New Regulation: Enclosed spaces on vessels
New regulations concerning enclosed spaces on sea-going vessels were made on 14th Feb 2022. These regulations come into full force this May (2023). Here's an overview of what you need to know.
Examples of enclosed spaces on vessels are:
- cargo holds
- pipe tunnels
- ballast tanks
- pump rooms
- peak tanks
- void spaces
- bunker tanks
- fresh water tanks
- chain lockers
- battery lockers
- bottom tanks
- paint / chemical lockers
- boiler furnaces
- engine crankcases
Any of these spaces may be dangerous. If a person is injured or unconscious in an enclosed space, do not enter immediately. Sound the alarm and then organise safe entry.
Enclosed spaces can change and special consideration needs to be given to cargo that may give off hazardous vapours. Even little amounts of harmful gas can cause harm and kill. In enclosed spaces, there may not be enough oxygen to breathe adequately and there may be a concentration of hazardous gases that would cause asphyxiation. An number of factors could cause lack of oxygen, such as corrosion (rusting), paint drying or organic matter. Dangerous gases can come from a wide range or sources.
Incidents often involve more than one person and can cause death. A second person coming to the rescue may become unconscious also, without proper precautions. Therefore, DO NOT ENTER an enclosed space unless you are certain it is safe to do so.
A range of equipment is available to help manage the risks of enclosed spaces, enabling safe access and rescue. Globestock's range covers a wide range of solutions that may be deployed on sea-going vessels, covering temporary or fixed anchor points and vertical or lateral / horizontal entries.
Gov.uk's summary of the regulations gives the following instructions for reducing the risks:
How to reduce risk
1. Identify your enclosed spaces
- identify the hazard of any contents of the space
- ensure the spaces have hazardous warning signage and permit only access
- all enclosed space access doors, hatches or manholes should be secured
- avoid entering closed spaces if possible
2. Carry out risk assessments and familiarise yourself with guidance
Familiarise yourself with the advice provided in the Code of Safe Working Practices for Merchant Seafarers (COSWP).
This is the simplest way to establish company procedure for entry into enclosed spaces.
In addition, you must carry out a risk assessment and issue a permit to work.
3. Precautions to take when entering an enclosed space
No enclosed space should be entered without proper precautions.
- a competent person should undertake a risk assessment and identify any potential hazards
- prepare the space
- secure the space for entry
- ensure persons undertaking the work are trained and have participated in appropriate drills
- test the atmosphere of the space
- complete a permit to work
- make a contingency plan in case things go wrong
- review risk assessment
- ensure you have a person assigned on standby for each entry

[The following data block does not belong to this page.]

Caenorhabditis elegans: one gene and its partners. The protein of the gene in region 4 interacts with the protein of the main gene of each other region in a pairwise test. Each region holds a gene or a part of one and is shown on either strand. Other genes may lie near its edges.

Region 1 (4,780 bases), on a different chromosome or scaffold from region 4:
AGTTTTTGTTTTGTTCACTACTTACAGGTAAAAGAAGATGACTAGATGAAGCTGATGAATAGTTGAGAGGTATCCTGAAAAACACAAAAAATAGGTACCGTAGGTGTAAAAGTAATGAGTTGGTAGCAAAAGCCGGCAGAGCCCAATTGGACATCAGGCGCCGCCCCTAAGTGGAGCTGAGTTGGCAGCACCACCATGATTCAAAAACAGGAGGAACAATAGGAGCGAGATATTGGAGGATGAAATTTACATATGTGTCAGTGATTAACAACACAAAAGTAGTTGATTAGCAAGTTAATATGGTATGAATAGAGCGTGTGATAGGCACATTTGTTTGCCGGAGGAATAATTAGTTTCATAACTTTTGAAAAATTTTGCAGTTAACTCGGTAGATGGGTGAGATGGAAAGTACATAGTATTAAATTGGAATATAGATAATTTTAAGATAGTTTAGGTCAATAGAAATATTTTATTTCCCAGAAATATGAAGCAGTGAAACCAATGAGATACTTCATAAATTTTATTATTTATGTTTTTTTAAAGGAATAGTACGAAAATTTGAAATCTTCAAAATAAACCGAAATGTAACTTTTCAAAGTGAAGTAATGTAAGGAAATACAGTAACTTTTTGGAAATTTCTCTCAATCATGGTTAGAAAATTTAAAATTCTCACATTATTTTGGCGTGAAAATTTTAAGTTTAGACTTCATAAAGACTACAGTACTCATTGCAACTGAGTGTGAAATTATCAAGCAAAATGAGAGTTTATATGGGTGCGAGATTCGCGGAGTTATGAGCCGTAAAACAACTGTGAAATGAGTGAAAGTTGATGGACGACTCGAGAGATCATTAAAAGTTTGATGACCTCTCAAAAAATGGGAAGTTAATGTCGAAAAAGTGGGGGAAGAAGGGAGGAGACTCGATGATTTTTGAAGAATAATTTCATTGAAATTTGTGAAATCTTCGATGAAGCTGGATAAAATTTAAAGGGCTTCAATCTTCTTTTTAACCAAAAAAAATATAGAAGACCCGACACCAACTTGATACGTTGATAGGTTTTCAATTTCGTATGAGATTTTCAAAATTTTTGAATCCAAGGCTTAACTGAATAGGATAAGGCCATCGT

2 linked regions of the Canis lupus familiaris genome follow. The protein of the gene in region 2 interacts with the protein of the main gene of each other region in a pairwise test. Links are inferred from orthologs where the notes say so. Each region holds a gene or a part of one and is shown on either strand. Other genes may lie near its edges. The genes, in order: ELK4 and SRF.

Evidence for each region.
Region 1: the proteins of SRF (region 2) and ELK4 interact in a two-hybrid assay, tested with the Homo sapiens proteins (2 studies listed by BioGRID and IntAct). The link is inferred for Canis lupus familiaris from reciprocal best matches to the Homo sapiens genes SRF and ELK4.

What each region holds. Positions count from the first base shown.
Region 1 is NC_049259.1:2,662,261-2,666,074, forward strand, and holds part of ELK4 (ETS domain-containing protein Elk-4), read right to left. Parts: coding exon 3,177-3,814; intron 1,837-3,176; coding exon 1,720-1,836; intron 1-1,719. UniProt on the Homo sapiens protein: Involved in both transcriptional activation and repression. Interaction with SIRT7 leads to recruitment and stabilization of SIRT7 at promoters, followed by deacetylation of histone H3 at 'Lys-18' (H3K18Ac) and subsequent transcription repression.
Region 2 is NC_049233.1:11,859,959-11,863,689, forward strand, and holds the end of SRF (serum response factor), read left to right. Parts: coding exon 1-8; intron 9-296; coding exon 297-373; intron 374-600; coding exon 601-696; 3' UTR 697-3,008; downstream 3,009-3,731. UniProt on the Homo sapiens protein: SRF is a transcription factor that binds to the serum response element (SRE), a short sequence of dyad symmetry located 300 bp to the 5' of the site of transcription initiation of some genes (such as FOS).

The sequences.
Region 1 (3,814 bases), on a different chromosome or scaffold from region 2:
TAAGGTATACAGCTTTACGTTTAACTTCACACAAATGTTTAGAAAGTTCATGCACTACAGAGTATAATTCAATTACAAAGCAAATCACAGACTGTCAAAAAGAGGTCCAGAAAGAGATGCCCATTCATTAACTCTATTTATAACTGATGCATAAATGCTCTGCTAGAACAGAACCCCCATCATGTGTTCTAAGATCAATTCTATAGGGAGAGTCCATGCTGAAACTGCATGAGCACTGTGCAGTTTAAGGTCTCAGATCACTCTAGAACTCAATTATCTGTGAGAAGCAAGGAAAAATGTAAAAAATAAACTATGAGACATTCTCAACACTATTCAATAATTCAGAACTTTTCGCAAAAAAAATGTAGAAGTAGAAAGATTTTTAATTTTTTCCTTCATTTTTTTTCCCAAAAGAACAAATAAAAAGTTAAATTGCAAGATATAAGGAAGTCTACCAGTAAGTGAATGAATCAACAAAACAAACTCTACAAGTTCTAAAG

- the standby person should be equipped with rescue equipment including self-contained breathing apparatus and radio
- wear protective clothing and boots
- the standby person should ensure they maintain radio contact with the bridge or engine control room, or in port with someone who can help in case of emergency
- ensure the space is well ventilated - ventilation should continue during the period that the space is occupied and during temporary breaks
If things go wrong
- if you see someone lying motionless do not rush to carry out a rescue by yourself - an unplanned rescue is likely to end in tragedy as personnel rush into lethal atmospheres under the misconception that they will be able to save colleagues
- stop, think – why are they unconscious, could this be an enclosed space?
- should an emergency occur, the general (or crew) alarm should be sounded so that back-up is immediately available to the rescue team
- never enter the space before help has arrived and a plan for rescue confirmed
- do not enter the space without the authorisation of the master or a nominated responsible person
- do not enter the space without testing the atmosphere
- rescue equipment including breathing apparatus should be immediately available
- if the atmosphere is unsafe, do not enter unless it is an emergency - if it is an emergency, you must wear breathing apparatus
- emergency escape breathing devices (EEBDs) are NOT safe to use in enclosed space entries including for rescue
- self-contained breathing apparatus should be used for rescue
- rescue procedures should be established before entry - the rescue procedure should be specific for each type of enclosed space
- drills on enclosed space entry must include rescue procedures - they should be practiced frequently enough to provide a level of proficiency that eliminates life-threatening rescue attempts and ensures an efficient and calm response to any emergency
Failure to follow this advice may result in multiple fatalities.
More information can be found here.